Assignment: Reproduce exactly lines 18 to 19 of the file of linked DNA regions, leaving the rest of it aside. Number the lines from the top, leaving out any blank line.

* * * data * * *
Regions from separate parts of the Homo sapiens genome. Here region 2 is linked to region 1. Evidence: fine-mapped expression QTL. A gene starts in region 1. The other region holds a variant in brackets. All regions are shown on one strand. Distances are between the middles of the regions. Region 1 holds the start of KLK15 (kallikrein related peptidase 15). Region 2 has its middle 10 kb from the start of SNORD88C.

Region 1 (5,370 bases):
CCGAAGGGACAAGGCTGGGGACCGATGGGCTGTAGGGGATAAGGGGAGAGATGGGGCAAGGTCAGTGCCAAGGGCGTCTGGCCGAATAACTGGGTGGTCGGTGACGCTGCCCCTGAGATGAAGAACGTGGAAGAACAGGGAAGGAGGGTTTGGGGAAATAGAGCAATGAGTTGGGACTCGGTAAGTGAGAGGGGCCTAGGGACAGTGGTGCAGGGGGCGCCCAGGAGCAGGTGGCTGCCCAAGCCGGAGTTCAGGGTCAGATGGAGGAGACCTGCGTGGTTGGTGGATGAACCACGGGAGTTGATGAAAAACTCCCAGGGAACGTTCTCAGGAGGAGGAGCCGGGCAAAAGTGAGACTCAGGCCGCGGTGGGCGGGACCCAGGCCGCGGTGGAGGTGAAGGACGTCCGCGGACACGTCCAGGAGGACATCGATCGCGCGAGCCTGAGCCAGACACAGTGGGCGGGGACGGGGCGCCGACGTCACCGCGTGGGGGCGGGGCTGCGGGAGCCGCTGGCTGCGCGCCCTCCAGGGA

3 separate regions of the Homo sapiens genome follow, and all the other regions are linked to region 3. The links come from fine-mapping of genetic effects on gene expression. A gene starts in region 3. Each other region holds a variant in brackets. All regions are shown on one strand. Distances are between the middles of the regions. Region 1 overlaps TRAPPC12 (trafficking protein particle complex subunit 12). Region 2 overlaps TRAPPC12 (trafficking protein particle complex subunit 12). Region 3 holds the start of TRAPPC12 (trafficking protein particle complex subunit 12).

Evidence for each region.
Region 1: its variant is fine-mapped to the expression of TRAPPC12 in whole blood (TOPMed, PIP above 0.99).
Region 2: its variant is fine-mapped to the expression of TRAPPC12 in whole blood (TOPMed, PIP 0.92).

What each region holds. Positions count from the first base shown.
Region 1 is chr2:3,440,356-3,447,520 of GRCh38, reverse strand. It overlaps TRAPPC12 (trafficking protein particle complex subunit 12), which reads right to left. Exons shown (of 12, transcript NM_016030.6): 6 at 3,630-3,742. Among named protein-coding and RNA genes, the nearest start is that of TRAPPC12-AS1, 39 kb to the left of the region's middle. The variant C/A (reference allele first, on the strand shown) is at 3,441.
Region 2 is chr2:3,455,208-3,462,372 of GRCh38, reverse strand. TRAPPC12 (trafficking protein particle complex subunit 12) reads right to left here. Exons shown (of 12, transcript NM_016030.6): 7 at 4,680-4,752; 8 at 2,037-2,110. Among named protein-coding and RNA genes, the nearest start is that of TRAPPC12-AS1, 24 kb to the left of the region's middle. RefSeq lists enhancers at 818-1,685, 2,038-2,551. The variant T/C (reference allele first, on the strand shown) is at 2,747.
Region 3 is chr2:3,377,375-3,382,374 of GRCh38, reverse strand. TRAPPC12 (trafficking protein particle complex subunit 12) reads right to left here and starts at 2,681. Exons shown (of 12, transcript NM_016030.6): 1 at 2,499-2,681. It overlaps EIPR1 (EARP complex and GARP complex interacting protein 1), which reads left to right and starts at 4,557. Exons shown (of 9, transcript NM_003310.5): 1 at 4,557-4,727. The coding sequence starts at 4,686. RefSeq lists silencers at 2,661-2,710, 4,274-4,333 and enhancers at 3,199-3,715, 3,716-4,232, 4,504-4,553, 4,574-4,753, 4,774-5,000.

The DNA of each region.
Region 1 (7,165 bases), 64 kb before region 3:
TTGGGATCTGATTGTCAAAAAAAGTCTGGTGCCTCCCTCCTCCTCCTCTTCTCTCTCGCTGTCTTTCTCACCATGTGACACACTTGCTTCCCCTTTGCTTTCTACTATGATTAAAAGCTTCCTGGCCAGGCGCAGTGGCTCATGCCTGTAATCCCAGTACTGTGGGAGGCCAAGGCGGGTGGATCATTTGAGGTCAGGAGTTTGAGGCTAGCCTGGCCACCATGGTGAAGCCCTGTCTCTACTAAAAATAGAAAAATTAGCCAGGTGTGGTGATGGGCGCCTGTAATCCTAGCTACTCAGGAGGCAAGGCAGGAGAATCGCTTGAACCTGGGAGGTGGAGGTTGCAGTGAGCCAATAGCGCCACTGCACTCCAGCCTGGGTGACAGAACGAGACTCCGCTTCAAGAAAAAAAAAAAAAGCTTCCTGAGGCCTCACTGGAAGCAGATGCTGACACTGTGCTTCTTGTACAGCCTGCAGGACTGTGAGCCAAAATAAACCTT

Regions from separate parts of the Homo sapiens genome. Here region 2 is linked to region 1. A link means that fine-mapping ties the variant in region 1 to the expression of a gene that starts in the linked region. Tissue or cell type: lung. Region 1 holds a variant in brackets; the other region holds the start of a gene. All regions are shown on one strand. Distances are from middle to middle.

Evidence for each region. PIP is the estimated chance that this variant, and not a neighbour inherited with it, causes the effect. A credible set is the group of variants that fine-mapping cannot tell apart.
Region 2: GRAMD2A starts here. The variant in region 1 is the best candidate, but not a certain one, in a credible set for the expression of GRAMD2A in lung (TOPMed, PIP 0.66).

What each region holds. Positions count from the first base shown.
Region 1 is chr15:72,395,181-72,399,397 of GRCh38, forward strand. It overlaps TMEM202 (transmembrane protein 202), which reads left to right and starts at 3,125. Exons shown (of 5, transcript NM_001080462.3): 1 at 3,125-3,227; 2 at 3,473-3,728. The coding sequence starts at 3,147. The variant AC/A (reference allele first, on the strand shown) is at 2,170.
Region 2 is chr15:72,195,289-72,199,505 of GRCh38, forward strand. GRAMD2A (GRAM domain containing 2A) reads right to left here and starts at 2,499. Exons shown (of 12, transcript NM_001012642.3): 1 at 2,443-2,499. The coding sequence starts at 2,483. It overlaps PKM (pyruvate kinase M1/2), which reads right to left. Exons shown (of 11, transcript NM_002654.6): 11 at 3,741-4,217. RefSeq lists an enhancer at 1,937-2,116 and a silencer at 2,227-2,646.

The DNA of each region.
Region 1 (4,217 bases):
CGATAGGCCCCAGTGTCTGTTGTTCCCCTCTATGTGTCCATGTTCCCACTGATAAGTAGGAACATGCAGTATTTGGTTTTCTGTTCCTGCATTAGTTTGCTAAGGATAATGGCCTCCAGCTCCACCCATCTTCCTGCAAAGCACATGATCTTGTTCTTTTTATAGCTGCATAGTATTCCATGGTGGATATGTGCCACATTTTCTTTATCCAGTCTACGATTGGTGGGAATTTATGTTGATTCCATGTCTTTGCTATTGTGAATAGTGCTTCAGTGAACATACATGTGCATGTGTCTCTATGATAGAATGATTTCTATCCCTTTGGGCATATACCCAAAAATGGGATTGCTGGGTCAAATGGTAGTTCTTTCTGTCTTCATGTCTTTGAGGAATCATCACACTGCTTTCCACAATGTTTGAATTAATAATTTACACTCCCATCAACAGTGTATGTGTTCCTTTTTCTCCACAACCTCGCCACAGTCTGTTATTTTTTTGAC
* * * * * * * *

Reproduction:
What each region holds. Positions count from the first base shown.
Region 1 is chr15:72,395,181-72,399,397 of GRCh38, forward strand. It overlaps TMEM202 (transmembrane protein 202), which reads left to right and starts at 3,125. Exons shown (of 5, transcript NM_001080462.3): 1 at 3,125-3,227; 2 at 3,473-3,728. The coding sequence starts at 3,147. The variant AC/A (reference allele first, on the strand shown) is at 2,170.